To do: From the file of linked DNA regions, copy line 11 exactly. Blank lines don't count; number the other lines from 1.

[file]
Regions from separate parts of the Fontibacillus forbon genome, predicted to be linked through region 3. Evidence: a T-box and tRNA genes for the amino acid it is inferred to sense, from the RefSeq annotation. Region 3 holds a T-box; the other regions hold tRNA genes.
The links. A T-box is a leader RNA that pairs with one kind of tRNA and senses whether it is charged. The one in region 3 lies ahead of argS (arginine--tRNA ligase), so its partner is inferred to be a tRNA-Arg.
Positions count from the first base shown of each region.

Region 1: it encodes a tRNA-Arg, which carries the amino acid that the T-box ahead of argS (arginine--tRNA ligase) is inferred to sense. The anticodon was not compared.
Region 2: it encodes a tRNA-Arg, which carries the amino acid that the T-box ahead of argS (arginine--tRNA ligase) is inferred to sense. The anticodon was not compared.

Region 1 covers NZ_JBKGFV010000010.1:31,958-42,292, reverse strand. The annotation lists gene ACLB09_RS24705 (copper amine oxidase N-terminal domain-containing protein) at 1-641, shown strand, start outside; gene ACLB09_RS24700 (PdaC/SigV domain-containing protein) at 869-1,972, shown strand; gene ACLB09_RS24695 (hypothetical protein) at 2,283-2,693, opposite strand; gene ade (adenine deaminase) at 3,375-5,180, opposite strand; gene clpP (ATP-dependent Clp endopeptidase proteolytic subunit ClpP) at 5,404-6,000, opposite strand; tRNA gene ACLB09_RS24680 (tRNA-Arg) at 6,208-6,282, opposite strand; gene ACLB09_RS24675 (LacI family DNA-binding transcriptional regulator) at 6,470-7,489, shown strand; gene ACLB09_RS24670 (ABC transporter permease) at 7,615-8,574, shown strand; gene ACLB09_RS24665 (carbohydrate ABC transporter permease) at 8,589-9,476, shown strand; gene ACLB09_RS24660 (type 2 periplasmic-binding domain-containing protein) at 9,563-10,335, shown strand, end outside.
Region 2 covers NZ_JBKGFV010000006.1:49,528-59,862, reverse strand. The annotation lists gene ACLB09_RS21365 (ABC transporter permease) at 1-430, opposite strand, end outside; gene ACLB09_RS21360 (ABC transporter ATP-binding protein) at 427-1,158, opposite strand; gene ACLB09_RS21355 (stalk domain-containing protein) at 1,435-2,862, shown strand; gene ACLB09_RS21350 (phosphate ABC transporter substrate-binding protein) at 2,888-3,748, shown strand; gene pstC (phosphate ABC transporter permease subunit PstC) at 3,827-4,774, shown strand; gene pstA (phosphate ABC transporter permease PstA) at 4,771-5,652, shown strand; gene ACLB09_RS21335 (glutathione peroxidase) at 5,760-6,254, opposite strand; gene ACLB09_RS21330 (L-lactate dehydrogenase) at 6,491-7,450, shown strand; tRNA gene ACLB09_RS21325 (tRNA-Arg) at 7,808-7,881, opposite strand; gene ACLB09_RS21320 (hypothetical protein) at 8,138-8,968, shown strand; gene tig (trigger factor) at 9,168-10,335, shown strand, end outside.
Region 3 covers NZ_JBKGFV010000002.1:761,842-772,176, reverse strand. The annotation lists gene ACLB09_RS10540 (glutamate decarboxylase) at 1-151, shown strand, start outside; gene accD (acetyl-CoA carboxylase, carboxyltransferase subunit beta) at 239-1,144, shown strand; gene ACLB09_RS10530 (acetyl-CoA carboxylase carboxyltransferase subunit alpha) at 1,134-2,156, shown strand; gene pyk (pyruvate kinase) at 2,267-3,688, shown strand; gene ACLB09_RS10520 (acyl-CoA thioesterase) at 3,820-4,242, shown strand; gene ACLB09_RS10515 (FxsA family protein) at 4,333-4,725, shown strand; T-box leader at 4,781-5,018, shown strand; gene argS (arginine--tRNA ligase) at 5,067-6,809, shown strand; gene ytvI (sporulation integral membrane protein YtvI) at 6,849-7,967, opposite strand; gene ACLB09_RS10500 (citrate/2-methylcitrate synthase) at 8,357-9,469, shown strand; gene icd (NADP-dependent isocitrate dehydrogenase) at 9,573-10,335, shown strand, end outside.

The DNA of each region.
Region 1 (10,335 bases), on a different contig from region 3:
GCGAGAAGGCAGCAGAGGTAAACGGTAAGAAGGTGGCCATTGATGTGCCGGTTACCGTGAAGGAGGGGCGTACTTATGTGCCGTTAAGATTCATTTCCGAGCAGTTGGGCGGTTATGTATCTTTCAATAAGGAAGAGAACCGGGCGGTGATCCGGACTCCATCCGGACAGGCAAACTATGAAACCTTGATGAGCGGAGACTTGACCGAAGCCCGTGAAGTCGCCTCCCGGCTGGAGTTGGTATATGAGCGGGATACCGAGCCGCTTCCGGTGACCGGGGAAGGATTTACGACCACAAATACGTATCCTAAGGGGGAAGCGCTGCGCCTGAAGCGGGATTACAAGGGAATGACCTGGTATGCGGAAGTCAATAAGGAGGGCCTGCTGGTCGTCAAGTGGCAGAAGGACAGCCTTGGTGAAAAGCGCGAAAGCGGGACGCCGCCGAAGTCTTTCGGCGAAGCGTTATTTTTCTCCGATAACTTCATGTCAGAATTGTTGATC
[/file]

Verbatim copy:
GCGAGAAGGCAGCAGAGGTAAACGGTAAGAAGGTGGCCATTGATGTGCCGGTTACCGTGAAGGAGGGGCGTACTTATGTGCCGTTAAGATTCATTTCCGAGCAGTTGGGCGGTTATGTATCTTTCAATAAGGAAGAGAACCGGGCGGTGATCCGGACTCCATCCGGACAGGCAAACTATGAAACCTTGATGAGCGGAGACTTGACCGAAGCCCGTGAAGTCGCCTCCCGGCTGGAGTTGGTATATGAGCGGGATACCGAGCCGCTTCCGGTGACCGGGGAAGGATTTACGACCACAAATACGTATCCTAAGGGGGAAGCGCTGCGCCTGAAGCGGGATTACAAGGGAATGACCTGGTATGCGGAAGTCAATAAGGAGGGCCTGCTGGTCGTCAAGTGGCAGAAGGACAGCCTTGGTGAAAAGCGCGAAAGCGGGACGCCGCCGAAGTCTTTCGGCGAAGCGTTATTTTTCTCCGATAACTTCATGTCAGAATTGTTGATC